Suffragist of the Month, September 2017

Frances Willard – 1839 – 1898

When historians hear the name Frances Willard they immediately associate her with the temperance movement, and with good reason. Temperance was her first passion; she was President of the WCTU (Women’s Christian Temperance Union) for almost twenty years, and during her tenure shaped the group into a well-organized entity, able to conduct successful campaigns of public education and political pressure. But she was also an avid suffragist and was convinced that victory in both movements was not mutually exclusive, could share the same path and could employ many of the same tactics. She set out to prove that the accomplishments of either could benefit both.

Frances Elizabeth Willard was born September 28,1839 in Churchville, New York. Her family moved to Oberlin, Ohio, and later to Janesville in the Wisconsin Territory. She was educated first at home and later in private schools. In 1859 she graduated from the Northwestern Female College in Evanston, Illinois and like many young women of her time began a career as a teacher. In 1871 she became president of the Evanston College for Ladies, and when that college merged with Northwestern University in 1873, became the first Dean of Women of the Women’s College.

The evils of alcohol abuse were well known in 1873, and much the same as they are today. Alcoholism impacted heavily on families and often led to physical abuse as well as extreme poverty from loss of wages. Impressed with the need to fight this scourge, Frances resigned her post at Evanston College for Ladies in 1874, and began her career in the temperance movement. Rising quickly through the ranks of the fledgling organization, in 1879 she was elected as President of the WCTU, a position she held for the rest of her life.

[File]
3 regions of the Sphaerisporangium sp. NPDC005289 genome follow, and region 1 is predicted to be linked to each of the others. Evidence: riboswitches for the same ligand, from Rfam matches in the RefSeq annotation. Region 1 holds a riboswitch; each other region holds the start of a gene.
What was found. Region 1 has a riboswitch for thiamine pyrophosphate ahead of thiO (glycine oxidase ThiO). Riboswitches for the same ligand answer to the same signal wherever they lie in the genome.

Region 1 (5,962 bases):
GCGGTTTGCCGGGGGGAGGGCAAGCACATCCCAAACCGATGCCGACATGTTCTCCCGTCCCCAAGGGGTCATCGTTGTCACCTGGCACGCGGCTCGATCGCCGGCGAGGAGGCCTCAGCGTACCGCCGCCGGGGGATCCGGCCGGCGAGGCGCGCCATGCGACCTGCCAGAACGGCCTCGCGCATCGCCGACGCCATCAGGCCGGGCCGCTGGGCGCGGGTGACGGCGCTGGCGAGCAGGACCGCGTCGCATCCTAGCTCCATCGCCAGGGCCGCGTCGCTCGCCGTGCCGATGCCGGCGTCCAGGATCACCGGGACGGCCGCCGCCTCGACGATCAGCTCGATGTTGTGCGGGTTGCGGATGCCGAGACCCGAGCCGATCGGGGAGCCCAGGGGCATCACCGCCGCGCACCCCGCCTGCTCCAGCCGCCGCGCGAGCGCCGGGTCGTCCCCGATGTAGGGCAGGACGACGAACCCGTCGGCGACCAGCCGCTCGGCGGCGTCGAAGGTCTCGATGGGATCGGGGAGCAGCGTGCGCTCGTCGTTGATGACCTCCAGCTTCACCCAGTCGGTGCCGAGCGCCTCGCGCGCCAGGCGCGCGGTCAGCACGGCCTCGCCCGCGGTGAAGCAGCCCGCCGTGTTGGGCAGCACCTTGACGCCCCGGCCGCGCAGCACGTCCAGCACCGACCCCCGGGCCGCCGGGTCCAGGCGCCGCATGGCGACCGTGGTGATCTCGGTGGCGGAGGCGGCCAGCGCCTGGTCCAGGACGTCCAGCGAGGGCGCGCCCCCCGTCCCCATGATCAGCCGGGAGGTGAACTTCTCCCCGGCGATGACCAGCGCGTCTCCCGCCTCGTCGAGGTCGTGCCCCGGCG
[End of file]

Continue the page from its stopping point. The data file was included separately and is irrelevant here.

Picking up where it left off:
In an age where political activism by women was frowned upon, the campaign for temperance offered a platform where such activism by women was both accepted and encouraged. Additionally, Frances believed the WCTU was not just about dealing with the social problems of alcoholism, as dire as they might be. She encouraged members to use the temperance platform to deal with all programs of social reform, from social health and hygiene to prison reform and international peace, and inevitably came to realize that the tool needed for to achieve these reforms was the vote. Until they got the vote women could write letters, make speeches, circulate petitions – but their influence would be limited by their lack of the elective franchise. Under Willard’s leadership the WCTU grew to be the largest organization of women in the nineteenth century, claiming over 150,000 members, and exerting influence on many fronts, including suffrage.

Unfortunately, Frances Willard did not live to see many of her goals achieved. She died in 1898 after a lengthy illness. But her influence on 19th century America was not forgotten, and today hers is the first statue honoring a woman in Statuary Hall in the US Capitol building.(Photo, left)

Happy Birthday, Frances Willard!

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